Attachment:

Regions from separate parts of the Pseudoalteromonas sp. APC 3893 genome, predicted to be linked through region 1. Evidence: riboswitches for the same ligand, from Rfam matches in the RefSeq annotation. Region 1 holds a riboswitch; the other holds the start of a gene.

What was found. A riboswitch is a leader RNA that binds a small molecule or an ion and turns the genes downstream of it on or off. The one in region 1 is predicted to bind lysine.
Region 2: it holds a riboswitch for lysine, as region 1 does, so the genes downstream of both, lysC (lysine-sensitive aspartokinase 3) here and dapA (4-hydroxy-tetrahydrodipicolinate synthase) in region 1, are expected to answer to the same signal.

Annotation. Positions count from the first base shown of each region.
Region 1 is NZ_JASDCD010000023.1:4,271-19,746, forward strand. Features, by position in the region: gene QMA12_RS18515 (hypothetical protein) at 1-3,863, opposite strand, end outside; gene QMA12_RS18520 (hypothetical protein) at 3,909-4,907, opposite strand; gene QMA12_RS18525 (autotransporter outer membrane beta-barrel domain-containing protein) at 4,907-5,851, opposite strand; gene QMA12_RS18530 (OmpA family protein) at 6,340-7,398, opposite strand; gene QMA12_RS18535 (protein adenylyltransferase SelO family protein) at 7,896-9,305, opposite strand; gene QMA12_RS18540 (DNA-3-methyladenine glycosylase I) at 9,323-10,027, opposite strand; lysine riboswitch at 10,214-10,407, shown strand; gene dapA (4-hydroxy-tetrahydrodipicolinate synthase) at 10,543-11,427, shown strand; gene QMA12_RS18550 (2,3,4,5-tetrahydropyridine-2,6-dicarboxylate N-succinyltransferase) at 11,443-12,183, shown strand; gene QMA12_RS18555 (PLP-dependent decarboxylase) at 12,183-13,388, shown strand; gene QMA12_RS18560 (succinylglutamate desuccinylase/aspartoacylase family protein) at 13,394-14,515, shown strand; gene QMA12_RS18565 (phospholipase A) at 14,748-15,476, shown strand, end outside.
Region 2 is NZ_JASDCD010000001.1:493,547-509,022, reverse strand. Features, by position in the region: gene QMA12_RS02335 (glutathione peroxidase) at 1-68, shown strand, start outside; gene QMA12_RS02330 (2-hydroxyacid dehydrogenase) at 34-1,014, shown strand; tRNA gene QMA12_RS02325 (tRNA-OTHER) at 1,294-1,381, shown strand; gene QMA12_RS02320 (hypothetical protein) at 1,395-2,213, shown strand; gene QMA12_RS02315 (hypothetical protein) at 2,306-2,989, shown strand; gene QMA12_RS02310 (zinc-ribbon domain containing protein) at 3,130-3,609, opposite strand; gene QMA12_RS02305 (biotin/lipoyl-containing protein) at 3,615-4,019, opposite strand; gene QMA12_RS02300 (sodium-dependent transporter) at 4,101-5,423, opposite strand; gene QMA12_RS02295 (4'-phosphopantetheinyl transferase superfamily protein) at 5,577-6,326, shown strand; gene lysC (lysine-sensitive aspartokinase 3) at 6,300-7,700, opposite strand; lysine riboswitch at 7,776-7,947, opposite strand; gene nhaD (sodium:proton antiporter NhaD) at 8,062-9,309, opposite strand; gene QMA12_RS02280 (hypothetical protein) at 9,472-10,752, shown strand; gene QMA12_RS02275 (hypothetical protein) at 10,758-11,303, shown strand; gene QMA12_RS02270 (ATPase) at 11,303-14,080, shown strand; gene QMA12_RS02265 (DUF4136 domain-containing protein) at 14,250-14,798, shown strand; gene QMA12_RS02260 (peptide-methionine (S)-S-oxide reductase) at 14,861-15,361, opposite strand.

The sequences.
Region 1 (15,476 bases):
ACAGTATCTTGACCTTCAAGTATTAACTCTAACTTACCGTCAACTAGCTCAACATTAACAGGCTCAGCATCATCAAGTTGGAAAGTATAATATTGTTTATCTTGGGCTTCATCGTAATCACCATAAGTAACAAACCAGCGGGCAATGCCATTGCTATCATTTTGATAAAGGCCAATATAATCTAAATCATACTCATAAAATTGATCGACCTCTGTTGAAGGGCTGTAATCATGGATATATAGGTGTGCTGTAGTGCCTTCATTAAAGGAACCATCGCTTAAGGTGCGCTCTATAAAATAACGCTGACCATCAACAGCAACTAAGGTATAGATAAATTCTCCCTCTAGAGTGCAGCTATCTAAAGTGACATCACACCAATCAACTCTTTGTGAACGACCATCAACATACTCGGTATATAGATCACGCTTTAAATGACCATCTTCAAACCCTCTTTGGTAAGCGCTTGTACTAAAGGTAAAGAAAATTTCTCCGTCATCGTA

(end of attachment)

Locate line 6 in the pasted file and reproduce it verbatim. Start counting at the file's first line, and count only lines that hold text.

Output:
Region 2 is NZ_JASDCD010000001.1:493,547-509,022, reverse strand. Features, by position in the region: gene QMA12_RS02335 (glutathione peroxidase) at 1-68, shown strand, start outside; gene QMA12_RS02330 (2-hydroxyacid dehydrogenase) at 34-1,014, shown strand; tRNA gene QMA12_RS02325 (tRNA-OTHER) at 1,294-1,381, shown strand; gene QMA12_RS02320 (hypothetical protein) at 1,395-2,213, shown strand; gene QMA12_RS02315 (hypothetical protein) at 2,306-2,989, shown strand; gene QMA12_RS02310 (zinc-ribbon domain containing protein) at 3,130-3,609, opposite strand; gene QMA12_RS02305 (biotin/lipoyl-containing protein) at 3,615-4,019, opposite strand; gene QMA12_RS02300 (sodium-dependent transporter) at 4,101-5,423, opposite strand; gene QMA12_RS02295 (4'-phosphopantetheinyl transferase superfamily protein) at 5,577-6,326, shown strand; gene lysC (lysine-sensitive aspartokinase 3) at 6,300-7,700, opposite strand; lysine riboswitch at 7,776-7,947, opposite strand; gene nhaD (sodium:proton antiporter NhaD) at 8,062-9,309, opposite strand; gene QMA12_RS02280 (hypothetical protein) at 9,472-10,752, shown strand; gene QMA12_RS02275 (hypothetical protein) at 10,758-11,303, shown strand; gene QMA12_RS02270 (ATPase) at 11,303-14,080, shown strand; gene QMA12_RS02265 (DUF4136 domain-containing protein) at 14,250-14,798, shown strand; gene QMA12_RS02260 (peptide-methionine (S)-S-oxide reductase) at 14,861-15,361, opposite strand.